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Pay, time, respect: nearly three decades on, Swiss women strike again

Updated : 2019-06-13 14:21:20

Women from across Swiss society plan to take to the streets this Friday for a nationwide strike aimed at highlighting the country's poor record on defending the rights of women and families.

Lynn Bertholet, a transgender activist and manager in a private bank, poses ahead of the women's strike in Geneva. Women from across Swiss society plan to take to the streets this Friday for a nationwide strike aimed at highlighting the country's poor record on defending the rights of women and families. REUTERS/Denis Balibouse/Files
Lynn Bertholet, a transgender activist and manager in a private bank, poses ahead of the women's strike in Geneva. Women from across Swiss society plan to take to the streets this Friday for a nationwide strike aimed at highlighting the country's poor record on defending the rights of women and families. REUTERS/Denis Balibouse/Files
Celine Renaud, CEO and co-founder of loudspeaker manufacturer JMC Lutherie poses ahead of the women's strike. Despite its high quality of life, Switzerland lags other developed economies in female pay and workplace gender equality. REUTERS/Denis Balibouse
Celine Renaud, CEO and co-founder of loudspeaker manufacturer JMC Lutherie poses ahead of the women's strike. Despite its high quality of life, Switzerland lags other developed economies in female pay and workplace gender equality. REUTERS/Denis Balibouse
Viviane Boson, deaf and teacher of sign language, poses ahead of the women's strike. Using the slogan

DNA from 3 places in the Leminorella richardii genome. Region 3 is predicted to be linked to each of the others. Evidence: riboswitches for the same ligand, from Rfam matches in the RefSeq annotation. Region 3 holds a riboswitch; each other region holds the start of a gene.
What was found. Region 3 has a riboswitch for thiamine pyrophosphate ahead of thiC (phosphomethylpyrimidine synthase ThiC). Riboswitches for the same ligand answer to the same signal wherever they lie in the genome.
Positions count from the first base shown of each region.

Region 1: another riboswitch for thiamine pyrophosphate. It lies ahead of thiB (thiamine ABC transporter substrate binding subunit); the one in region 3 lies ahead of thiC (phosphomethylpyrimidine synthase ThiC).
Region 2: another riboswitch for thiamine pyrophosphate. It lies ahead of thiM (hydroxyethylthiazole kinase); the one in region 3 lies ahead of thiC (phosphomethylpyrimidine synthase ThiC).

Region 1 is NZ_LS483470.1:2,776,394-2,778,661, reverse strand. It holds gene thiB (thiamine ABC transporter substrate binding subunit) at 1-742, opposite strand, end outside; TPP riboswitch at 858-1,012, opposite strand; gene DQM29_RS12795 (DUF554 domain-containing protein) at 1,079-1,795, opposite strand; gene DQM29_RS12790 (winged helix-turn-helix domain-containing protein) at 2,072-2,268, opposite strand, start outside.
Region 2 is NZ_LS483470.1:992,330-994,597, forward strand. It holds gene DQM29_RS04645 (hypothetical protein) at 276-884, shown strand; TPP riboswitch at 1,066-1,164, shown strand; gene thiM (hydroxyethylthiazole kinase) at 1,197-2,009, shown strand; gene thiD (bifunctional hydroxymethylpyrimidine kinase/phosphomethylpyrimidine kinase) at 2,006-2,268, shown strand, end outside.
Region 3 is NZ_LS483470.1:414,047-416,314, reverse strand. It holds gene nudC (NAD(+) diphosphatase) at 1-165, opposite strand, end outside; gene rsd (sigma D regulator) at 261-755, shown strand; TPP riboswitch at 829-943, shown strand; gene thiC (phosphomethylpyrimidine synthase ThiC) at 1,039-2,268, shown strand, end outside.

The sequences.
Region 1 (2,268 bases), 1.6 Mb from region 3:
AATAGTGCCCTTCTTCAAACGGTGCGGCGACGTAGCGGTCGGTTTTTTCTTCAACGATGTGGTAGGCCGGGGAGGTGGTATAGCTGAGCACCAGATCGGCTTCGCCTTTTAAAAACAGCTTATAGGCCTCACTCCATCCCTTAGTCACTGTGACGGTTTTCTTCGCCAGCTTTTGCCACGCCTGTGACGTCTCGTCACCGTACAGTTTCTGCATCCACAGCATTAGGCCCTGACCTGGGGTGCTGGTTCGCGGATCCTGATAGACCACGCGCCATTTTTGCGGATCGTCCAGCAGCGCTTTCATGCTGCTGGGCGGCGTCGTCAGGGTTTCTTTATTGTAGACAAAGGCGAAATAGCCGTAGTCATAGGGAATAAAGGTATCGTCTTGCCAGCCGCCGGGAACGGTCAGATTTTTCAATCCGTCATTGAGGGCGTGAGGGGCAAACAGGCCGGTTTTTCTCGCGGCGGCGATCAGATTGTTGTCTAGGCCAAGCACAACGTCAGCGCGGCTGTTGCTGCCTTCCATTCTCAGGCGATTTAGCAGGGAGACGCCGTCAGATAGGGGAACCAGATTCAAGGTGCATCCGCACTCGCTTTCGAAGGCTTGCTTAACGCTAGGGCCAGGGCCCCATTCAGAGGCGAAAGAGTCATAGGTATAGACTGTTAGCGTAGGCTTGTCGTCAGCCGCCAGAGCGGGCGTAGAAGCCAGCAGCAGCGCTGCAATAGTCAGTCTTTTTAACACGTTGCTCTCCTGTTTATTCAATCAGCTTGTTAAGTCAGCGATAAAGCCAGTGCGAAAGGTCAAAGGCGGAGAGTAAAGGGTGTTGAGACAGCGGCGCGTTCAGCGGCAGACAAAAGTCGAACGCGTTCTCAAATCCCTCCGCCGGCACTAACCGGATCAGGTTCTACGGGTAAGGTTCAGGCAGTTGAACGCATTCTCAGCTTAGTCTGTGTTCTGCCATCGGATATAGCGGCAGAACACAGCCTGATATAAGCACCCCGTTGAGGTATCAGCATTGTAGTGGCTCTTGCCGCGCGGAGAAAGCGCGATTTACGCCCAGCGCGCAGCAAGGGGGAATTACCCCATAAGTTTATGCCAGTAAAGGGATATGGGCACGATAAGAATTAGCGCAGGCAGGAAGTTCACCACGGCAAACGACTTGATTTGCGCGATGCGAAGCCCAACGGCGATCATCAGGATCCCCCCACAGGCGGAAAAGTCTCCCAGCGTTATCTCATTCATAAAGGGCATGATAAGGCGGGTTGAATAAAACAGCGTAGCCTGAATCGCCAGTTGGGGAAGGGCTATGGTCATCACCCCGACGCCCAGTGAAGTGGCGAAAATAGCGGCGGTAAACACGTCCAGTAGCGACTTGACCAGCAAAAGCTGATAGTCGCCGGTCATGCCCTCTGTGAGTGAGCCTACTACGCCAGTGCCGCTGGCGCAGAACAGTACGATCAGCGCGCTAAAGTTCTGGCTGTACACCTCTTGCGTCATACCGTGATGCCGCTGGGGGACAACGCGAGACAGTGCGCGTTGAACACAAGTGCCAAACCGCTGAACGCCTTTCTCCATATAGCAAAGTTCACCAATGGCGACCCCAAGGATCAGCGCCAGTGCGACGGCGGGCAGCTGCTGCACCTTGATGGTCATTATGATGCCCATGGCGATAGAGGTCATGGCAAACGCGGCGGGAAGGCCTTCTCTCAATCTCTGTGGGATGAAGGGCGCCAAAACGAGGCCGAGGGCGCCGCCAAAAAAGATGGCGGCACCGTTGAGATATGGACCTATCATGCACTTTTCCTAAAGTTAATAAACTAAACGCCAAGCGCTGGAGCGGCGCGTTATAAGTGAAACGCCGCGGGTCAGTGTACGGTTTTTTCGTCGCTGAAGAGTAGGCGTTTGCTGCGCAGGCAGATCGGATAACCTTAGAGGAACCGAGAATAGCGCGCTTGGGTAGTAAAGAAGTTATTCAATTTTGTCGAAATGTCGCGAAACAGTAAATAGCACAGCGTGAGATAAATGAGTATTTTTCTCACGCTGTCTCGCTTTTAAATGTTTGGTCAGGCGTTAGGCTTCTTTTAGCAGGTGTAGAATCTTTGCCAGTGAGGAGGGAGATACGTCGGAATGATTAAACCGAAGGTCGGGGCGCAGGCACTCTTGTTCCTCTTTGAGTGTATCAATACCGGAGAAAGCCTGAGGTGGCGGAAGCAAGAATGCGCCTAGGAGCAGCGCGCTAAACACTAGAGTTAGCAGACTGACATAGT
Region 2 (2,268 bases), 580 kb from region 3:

Viviane Boson, deaf and teacher of sign language, poses ahead of the women's strike. Using the slogan "Pay, time, respect!" Friday's event echoes a strike held in 1991, five years before Switzerland Gender Equality Act came into force. REUTERS/Denis Balibouse
Yana Valenca, a victim of domestic abuse, poses ahead of the women's strike. Women argue they face earning less than men, routine questioning of their competence, and condescension and paternalism on the job. REUTERS/Denis Balibouse/Files
Yana Valenca, a victim of domestic abuse, poses ahead of the women's strike. Women argue they face earning less than men, routine questioning of their competence, and condescension and paternalism on the job. REUTERS/Denis Balibouse/Files
Organisers say the strike is aimed at highlighting wages, recognition of care work, violence against women, the need for greater representation in positions of power and for a more equitable family policy. REUTERS/Denis Balibouse
Organisers say the strike is aimed at highlighting wages, recognition of care work, violence against women, the need for greater representation in positions of power and for a more equitable family policy. REUTERS/Denis Balibouse
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